*There were 64 LPFM applications along the length and breadth of PENNSYLVANIA, and precisely 25% of them were in Philadelphia, with that number growing from 16 to 18 when you include the apps for “N Phila 19132” and “4431 Walnut Street Phil.” Among those applications, 92.9 and 106.5 were the hot frequencies. On 92.9, eight Philadelphia applicants (including at least four Germantown community groups – “G-Town Radio,” “Historic Germantown Preserved,” “Germantown Life Enrichment Center” and the “Germantown United Community Development Corporation”) are all fighting it out. Another seven Philadelphia community applicants and several more in the suburbs are competing for 106.5, and at least five applicants are going for 98.5, including three proposals from Montgomery County, which is also one of the 92.9 and 106.5 applicants, as well as an applicant for 92.1 in Fort Washington and 105.7 in Plymouth.
There are three potential MX applicants (including the City of York) on 95.5 and 95.7 in York and Middletown, another potential MX on 99.1 and 99.3 in Hazleton and two more on 96.7 and 107.9 in Erie and nearby Girard and Union City. Among the churches, community groups and governments that are likely singletons in rural Pennsylvania was this one that caught our attention: up in the hills near Meyersdale, not far from the Maryland state line, the Mount Davis Militia Association wants 102.3 in Elk Lick Township, telling the FCC it will provide programming “with a particular emphasis on American History, U.S. Constitutional Law, Health, Public Safety, Current Events, Disaster Preparedness and Self-Defense.”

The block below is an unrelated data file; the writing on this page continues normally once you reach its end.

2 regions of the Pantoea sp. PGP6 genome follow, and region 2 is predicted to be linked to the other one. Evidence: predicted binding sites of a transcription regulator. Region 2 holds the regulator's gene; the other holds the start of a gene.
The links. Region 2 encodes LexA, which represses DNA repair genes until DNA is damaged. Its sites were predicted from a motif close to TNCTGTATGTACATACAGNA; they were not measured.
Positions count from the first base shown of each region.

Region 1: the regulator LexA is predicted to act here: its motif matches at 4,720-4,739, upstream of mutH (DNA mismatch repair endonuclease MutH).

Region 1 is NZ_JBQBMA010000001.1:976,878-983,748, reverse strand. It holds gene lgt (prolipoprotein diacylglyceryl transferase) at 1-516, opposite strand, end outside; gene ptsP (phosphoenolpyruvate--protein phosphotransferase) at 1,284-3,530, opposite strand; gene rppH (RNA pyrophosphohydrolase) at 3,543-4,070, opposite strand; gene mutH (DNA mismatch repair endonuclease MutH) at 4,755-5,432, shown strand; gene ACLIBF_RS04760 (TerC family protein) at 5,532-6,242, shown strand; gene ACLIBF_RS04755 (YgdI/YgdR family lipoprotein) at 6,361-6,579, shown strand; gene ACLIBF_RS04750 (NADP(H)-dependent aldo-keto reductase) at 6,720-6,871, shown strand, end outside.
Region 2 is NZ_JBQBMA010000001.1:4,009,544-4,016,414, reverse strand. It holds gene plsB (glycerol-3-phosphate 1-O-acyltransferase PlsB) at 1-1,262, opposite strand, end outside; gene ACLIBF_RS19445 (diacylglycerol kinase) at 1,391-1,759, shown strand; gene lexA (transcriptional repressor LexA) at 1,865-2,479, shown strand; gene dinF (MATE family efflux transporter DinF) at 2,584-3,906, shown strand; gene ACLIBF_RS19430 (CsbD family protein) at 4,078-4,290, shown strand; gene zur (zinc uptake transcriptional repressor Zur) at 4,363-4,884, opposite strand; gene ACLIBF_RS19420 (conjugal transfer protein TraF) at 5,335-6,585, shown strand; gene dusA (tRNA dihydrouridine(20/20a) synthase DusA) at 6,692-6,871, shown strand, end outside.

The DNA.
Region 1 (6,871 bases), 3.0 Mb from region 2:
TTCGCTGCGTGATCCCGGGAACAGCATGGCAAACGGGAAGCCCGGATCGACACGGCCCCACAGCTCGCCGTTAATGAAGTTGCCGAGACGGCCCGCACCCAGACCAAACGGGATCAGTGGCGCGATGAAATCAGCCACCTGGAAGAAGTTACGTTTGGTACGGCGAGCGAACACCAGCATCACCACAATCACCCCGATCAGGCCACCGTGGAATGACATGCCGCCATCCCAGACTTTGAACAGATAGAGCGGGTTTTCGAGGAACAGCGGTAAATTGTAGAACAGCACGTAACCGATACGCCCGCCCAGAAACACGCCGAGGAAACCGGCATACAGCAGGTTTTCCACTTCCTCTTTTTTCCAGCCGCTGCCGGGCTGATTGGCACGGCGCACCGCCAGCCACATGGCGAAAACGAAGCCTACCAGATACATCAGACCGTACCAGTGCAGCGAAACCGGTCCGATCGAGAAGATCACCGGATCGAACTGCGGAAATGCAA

The Pittsburgh area appears likely to get several new LPFMs out of this window, with likely singletons on 92.3 in North Versailles, 100.3 in Greensburg and 102.1 and 107.1 in Pittsburgh.
NERW projection: 30-35 new LPFMs, including share-times on several Philadelphia-area channels
*In all, then, our initial review of these applications suggests that out of the 305 filed, there are likely to be no more than 140 LPFM construction permits that result, and maybe even fewer once the FCC applies its own technical scrutiny.
That doesn’t mean, of course, that the 2800 or so nationwide applications will lead to 1300 or so new LPFMs: some areas saw much knottier MX clusters, including some wildly big ones in Houston and Portland, Oregon. In other less-dense areas, a larger number of applications appear to be grantable singletons. And of course there’s no saying how many of these applicants will have the tenacity and the resources to follow through even if they do get CPs. If we were in a betting mood, we’d guess that fewer than 1000 new LPFMs will actually result from this window when it’s all over.
The next steps for the FCC will involve dismissing clearly defective applications like the 92.1 in Brooklyn and 88.5 in Buffalo and then identifying the hundreds (and maybe even into the thousands) of applications that are grantable as singletons. As those get reviewed, they’ll get posted for public notice, at which point they’ll be granted in 30 days unless petitions to deny can be filed against them. The FCC says it’s hoping to get all of the remaining singletons posted within a few weeks – and only then will it begin to address the piles of MX’d applications. We’ll be following the process all the way through..